Sunderland joins Oppama and Smyrna plants to handle global supply of second-gen electric hatch
Sam Sheehan
7 September 2017

The next-generation Nissan Leaf will go into production at the end of 2017 at plants in Japan, the UK and the US, the brand has confirmed.

Nissan’s Oppama plant in Japan, the Sunderland plant in the North-East of England and the Smyrna plant in Texas will handle the manufacturing of the new model, which will be built on a heavily evolved electric platform.

Sunderland is one of the UK's biggest car producers, having built more than half a million cars in 2016. Its biggest product is the Nissan Qashqai.

Autocar has driven a Japan-spec prototype of the second Leaf, but British cars will get bespoke settings to cater to the unique and potted roads here. The car will also be adapted for other markets.

Sales will kick off in Japan on 2 October, with order books in other markets, including Europe, opening soon after.

Nissan manufacturing and supply chain boss Fumiaki Matsumoto said: “The Nissan Leaf is the icon of Nissan Intelligent Mobility, with its many advanced technologies. Nissan employees in Oppama, Smyrna and Sunderland are excited to continue producing the most popular electric vehicle in the world.”

The first-generation Nissan Leaf is the most heavily demanded electric car in existence, with 283,000 units having been built – around 40,000 more than the entire Tesla range so far.

Nissan expects demand to grow with the introduction of the new Leaf, due to its vastly improved performance and less divisive design. But trends suggest its place as the most-demanded electric vehicle may be diminished by the Tesla Model 3, which has been ordered around 400,000 times.

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Comments
6

7 September 2017

In the long run, cars like this won't be a success because they are too heavy and too inefficient.

They use too much electricity.

If there are lots of these heavy electric cars on the road then the cost of electricity will increase for everyone.

7 September 2017

The Leaf, Zoe, Model S, Telsa Model 3 aren't/won't be a success, really. Still in the early stages but countries like Norway 1 in 4 new car sales are Electric, perhaps you should write to Jaguar, Audi, Mercedes, Renault, BMW, GM stating all their plans are wrong and they should stick to diesel.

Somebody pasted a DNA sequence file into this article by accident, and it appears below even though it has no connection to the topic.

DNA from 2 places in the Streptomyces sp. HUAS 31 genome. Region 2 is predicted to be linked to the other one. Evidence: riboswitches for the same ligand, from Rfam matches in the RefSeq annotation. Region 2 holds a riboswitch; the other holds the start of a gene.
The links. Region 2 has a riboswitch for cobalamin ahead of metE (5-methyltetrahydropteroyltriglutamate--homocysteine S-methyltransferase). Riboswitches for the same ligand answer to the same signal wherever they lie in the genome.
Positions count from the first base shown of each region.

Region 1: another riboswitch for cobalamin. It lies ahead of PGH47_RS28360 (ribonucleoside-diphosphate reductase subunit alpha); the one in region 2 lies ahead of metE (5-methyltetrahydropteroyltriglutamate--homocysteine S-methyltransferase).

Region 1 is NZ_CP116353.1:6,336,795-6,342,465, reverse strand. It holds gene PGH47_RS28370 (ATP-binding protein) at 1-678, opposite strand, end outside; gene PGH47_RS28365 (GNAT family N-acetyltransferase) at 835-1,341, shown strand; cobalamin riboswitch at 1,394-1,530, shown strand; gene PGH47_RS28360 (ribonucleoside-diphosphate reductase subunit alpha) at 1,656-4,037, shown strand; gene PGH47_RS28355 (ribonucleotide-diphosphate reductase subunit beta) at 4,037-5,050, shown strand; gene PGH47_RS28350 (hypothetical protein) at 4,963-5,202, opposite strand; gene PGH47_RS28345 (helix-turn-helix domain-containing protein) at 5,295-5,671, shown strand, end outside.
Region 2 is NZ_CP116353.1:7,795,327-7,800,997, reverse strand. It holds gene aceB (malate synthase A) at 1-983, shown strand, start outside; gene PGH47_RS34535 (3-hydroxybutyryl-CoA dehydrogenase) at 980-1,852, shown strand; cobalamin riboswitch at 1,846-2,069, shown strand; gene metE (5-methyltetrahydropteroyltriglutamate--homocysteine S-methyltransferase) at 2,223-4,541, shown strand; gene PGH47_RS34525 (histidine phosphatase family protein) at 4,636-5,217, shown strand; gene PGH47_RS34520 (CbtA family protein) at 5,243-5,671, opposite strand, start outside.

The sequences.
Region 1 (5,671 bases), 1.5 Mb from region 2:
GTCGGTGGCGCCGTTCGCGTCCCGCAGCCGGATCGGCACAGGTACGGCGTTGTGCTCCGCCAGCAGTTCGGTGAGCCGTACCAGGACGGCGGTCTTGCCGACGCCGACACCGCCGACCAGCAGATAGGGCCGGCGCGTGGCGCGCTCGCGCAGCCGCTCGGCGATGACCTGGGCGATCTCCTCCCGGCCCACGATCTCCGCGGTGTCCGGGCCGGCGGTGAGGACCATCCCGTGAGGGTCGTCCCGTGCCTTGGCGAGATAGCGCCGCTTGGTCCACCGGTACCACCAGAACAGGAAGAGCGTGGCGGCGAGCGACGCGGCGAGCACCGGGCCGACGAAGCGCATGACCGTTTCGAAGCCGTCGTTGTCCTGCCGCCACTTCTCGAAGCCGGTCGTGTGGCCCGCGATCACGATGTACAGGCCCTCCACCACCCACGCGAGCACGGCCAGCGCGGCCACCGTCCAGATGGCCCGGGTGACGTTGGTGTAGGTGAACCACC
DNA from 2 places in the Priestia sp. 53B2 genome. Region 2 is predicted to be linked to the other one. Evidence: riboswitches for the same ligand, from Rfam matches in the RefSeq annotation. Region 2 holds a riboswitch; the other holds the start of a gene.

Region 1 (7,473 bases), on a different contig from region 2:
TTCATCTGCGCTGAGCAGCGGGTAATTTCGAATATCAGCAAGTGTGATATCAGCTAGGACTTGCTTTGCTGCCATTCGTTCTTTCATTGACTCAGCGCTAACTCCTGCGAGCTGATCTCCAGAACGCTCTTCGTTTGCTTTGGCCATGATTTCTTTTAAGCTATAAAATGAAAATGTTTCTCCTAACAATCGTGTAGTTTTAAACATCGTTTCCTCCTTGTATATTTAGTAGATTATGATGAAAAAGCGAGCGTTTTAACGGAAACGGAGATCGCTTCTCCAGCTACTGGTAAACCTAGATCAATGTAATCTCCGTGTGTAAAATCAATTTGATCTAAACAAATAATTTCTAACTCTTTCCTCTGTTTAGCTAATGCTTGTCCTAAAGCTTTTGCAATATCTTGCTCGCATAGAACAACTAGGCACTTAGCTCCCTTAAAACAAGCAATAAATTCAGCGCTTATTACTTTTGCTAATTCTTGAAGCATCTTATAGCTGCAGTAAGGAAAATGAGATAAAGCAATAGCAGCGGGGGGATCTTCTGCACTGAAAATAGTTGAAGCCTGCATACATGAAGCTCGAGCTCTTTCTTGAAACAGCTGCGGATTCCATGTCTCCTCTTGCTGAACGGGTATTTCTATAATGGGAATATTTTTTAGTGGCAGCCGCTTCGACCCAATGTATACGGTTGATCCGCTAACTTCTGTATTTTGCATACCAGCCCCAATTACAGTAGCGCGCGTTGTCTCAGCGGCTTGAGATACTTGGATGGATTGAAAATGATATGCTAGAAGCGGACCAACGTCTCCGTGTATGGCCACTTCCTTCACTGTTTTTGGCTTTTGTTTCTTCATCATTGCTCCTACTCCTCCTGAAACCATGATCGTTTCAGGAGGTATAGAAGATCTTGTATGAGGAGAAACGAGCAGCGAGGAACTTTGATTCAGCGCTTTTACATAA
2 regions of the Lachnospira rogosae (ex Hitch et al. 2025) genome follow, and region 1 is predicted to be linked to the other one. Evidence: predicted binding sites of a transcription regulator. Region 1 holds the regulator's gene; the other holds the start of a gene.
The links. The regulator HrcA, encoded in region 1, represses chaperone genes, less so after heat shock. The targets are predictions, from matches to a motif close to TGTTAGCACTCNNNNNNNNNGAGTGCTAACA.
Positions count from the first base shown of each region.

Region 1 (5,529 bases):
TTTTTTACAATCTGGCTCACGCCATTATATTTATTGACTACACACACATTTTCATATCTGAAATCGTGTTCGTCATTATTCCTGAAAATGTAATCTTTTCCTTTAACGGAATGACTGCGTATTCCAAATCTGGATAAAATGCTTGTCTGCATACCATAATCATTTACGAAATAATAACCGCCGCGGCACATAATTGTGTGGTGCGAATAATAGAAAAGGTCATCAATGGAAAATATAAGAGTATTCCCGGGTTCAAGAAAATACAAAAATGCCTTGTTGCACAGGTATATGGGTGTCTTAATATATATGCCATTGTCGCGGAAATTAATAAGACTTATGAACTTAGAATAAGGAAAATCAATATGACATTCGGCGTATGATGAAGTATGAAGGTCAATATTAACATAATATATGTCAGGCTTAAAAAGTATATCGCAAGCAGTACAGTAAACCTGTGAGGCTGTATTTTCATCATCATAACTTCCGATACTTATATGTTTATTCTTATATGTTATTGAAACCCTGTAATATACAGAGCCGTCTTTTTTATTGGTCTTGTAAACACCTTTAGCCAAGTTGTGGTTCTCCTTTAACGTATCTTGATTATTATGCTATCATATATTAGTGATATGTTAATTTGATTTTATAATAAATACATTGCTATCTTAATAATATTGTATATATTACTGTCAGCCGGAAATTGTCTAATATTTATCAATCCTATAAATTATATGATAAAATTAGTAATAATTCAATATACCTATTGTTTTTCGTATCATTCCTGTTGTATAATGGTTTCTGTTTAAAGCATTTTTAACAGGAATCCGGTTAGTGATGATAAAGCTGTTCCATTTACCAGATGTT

Too heavy, Model 3 1610kg, it's C class competitor is only around 80kg's lighter, the Model S in some cases is lighter than the Panamera Diesel's.

3 years ago the nay sayers were all going on about how slow EV's would be, look at the next Leafs figures, Model 3 0-62 5.2 seconds (leaves a Golf GTI behind).

Use to much electricity, next to nothing is more efficient that an electric motor?? Norway says it's not a problem and an average driver would use about 15Kwh a day to do 50 miles, our 12kwh shower uses almost as much as that!

typos1 - Just can’t respect opinion

7 September 2017

The universities have been working with manufacturers in fuel cells for at least fifteen years. That motive drive will be the future. The farmers are already looking at making hydrogen on-site for fuel cell tractors etc. 

I know the infrastructure argument against hyrdrogen, but that seems dwarved by the requirements of battery power charging points across europe. Car firms are run by accountants who can only think and work in the sort term hence the rush to battery power - a realtively cheap and easy fix to reach new legislative targets but probably not the long-term answer

7 September 2017

The universities have been working with manufacturers in fuel cells for at least fifteen years. That motive drive will be the future. The farmers are already looking at making hydrogen on-site for fuel cell tractors etc. 

I know the infrastructure argument against hyrdrogen, but that seems dwarved by the requirements of battery power charging points across europe. Car firms are run by accountants who can only think and work in the sort term hence the rush to battery power - a realtively cheap and easy fix to reach new legislative targets but probably not the long-term answer

7 September 2017

It's more than infrastructure, it's slow, inefficient (around 23mpg), expensive to make the car, expensive to produce hydrogen (1kg needs 30kwh), expensive to transport etc

typos1 - Just can’t respect opinion

11 September 2017

The Smyrna VAP is located in Tennessee, not Texas.

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